Mayra Daniel understands more than many the importance of colleges and universities equipping teachers with the necessary skills to teach and design effective and appropriate culturally relevant instruction.
Daniel, an NIU professor of literacy education and bilingual ESL coordinator, moved to the United States from Cuba as a child.
“When I first came here, I didn’t know any English and didn’t have any help to learn the language,” Daniel said. “It’s difficult for students to succeed academically without that help from their teachers. We now know how to help students become bicultural and bilingual. We recognize there are numerous cognitive and social benefits for the learners who know their teachers embrace today’s diverse schoolhouse.”
Students who enroll in the NIU Department of Literacy and Elementary Education will become those successful teachers who are able to reach all types of children, including English Language Learners (ELLs).
In spring 2011, the department began offering two courses as a part of the elementary education program. Future teachers complete LTIC 301 (Multicultural Education Methods and Materials) and LTIC 420 (Methods and Materials for Teaching English Language Learners in the Content Areas).
The faculty’s work at the department focuses on multiculturalism and multi-literacy. Some professors are bilingual or trilingual. Others were born in different countries. Most are well-traveled.
“These courses are important because cultural and linguistic diversity is increasing at an unplanned and unprecedented rate,” Daniel said. “The courses prepare future teachers to work with and advocate for all learners and their families.”
“The course prepares teachers to work in urban areas and respect the home cultures and languages that the children bring to school,” Daniel said. “It exposes them to other cultural norms and encourages them to accept and applaud diversity and not judge others for doing things differently.”
LTIC faculty agree the courses challenge students to go beyond their personal experience and confront issues of race and privilege. “Some undergraduate students think they have to speak the native language of the students in order to teach ELLs, when that is not always the case,” said Chris Carger, coordinator of the Children’s Literature Teaching Collection and literacy education professor.
Carger teachers LTRE 231 (Techniques of Tutoring), which takes undergraduate students into local bilingual programs at Cortland Elementary School, where they help the children practice English language skills and develop vocabulary through playing games, reading storybooks and creating art projects.
“We start by using very simple and visual and concrete aids and stress the importance of vocabulary, which is a basic building block for learning how to read,” she said.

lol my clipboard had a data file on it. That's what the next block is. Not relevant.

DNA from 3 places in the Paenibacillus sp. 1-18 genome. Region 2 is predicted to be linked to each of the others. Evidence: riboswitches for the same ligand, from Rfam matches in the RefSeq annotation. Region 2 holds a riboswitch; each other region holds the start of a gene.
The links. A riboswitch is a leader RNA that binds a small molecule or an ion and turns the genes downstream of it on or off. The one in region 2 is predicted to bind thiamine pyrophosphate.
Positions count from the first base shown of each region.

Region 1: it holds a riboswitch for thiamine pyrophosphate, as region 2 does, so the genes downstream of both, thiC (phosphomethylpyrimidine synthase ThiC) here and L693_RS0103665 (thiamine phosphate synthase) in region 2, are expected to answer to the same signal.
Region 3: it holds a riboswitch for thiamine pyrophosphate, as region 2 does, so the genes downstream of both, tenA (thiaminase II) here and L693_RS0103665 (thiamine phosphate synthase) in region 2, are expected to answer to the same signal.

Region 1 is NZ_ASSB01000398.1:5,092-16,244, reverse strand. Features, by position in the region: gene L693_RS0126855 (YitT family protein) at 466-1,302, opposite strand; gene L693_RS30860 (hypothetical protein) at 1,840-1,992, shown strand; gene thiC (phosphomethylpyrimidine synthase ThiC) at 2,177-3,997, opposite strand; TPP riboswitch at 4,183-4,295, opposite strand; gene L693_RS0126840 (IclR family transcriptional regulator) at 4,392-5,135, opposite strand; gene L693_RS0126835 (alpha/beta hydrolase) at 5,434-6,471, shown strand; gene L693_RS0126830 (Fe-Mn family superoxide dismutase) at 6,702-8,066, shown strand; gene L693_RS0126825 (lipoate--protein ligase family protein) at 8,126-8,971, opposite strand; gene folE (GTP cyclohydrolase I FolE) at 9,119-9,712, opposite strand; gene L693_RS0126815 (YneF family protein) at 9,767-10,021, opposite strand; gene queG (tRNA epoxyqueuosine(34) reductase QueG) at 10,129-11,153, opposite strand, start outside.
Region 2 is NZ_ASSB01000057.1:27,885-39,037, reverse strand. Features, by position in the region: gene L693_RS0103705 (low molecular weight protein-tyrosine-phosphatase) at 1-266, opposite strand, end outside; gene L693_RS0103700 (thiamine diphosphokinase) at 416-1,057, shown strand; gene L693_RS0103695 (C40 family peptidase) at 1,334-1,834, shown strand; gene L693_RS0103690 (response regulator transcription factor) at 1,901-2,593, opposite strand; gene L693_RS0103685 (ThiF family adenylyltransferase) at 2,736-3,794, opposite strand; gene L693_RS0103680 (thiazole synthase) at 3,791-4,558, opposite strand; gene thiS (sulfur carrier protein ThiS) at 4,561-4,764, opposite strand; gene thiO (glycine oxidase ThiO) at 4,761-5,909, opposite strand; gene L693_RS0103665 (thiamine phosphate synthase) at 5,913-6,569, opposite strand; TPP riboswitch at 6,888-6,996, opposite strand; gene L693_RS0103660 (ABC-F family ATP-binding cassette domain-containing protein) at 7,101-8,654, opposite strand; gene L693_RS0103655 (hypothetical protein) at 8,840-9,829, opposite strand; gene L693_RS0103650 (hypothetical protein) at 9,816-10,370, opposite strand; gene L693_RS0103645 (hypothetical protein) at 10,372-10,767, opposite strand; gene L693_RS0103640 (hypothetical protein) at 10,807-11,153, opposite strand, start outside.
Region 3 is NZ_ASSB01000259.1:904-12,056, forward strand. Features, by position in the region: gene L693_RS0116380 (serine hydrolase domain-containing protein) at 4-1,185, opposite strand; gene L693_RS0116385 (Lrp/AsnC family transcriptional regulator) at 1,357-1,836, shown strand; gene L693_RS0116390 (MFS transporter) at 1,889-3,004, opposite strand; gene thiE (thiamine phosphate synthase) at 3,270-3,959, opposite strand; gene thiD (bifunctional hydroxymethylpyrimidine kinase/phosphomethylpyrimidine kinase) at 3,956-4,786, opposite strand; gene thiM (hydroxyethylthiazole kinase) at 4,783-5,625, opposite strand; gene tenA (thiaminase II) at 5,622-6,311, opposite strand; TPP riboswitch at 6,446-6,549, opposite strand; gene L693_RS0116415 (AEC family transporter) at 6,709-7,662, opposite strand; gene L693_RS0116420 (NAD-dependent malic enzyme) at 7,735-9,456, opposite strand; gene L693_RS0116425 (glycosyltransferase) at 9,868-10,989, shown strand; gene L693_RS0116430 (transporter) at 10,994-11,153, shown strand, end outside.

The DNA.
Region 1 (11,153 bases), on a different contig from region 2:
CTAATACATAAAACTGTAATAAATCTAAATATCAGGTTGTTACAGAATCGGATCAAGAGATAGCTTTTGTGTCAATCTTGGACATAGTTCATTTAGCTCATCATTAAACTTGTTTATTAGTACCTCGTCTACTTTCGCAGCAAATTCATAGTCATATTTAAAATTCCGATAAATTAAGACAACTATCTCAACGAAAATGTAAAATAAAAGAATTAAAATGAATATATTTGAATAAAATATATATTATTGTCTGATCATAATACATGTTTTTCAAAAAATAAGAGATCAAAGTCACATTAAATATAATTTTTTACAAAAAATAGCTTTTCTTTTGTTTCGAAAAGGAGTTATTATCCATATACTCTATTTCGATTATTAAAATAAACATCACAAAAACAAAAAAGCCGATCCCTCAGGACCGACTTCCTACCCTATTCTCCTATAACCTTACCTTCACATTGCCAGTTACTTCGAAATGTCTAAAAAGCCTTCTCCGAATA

Carger said she believes the undergraduate and graduate courses offered through the department makes NIU teaching candidates more marketable and able to fill bilingual education and English as a Second Language positions, which are in great demand.
“We’ve reached a point where all teachers, even those in mainstream classroom settings, need to possess these skills and teaching techniques that assist ELLs because odds are they will have a few bilingual students in their classrooms,” Carger said.
Many future teachers have found success after taking even only a couple of these literary education courses focused on the bilingual/English as a second language endorsement, she added.
“When they do student teaching, they feel more confident and prepared to work with the linguistic minority,” Carger said. “Several students even realized they liked working with ELL students and decided to get their master’s degree and pursue a career in this area.”
In addition to offering these types of courses to students enrolled in the elementary education program at NIU, the courses are also being made available to teaching candidates who are preparing to teach math, science, art, English, biology, music, social studies, history and foreign languages. Within the College of Education, courses are offered to students in programs for early childhood development and special education.
The Illinois State Board of Education now requires that all teacher candidates across the university enroll in at least one course focused on educating English Language Learners.
“This is a different paradigm of teacher preparation, and the board is encouraging universities to acknowledge the needs of our student populations and require such courses,” Daniel said.
NIU will stay ahead of the curve in promote cultural literacy and diversity rights with a new course that will be offered next fall: LTIC 555 is a graduate course designed for students who want to work with bilingual special education learners, an area of high need in Illinois. NIU will be the only university in the state to offer the course.
by Chonce Maddox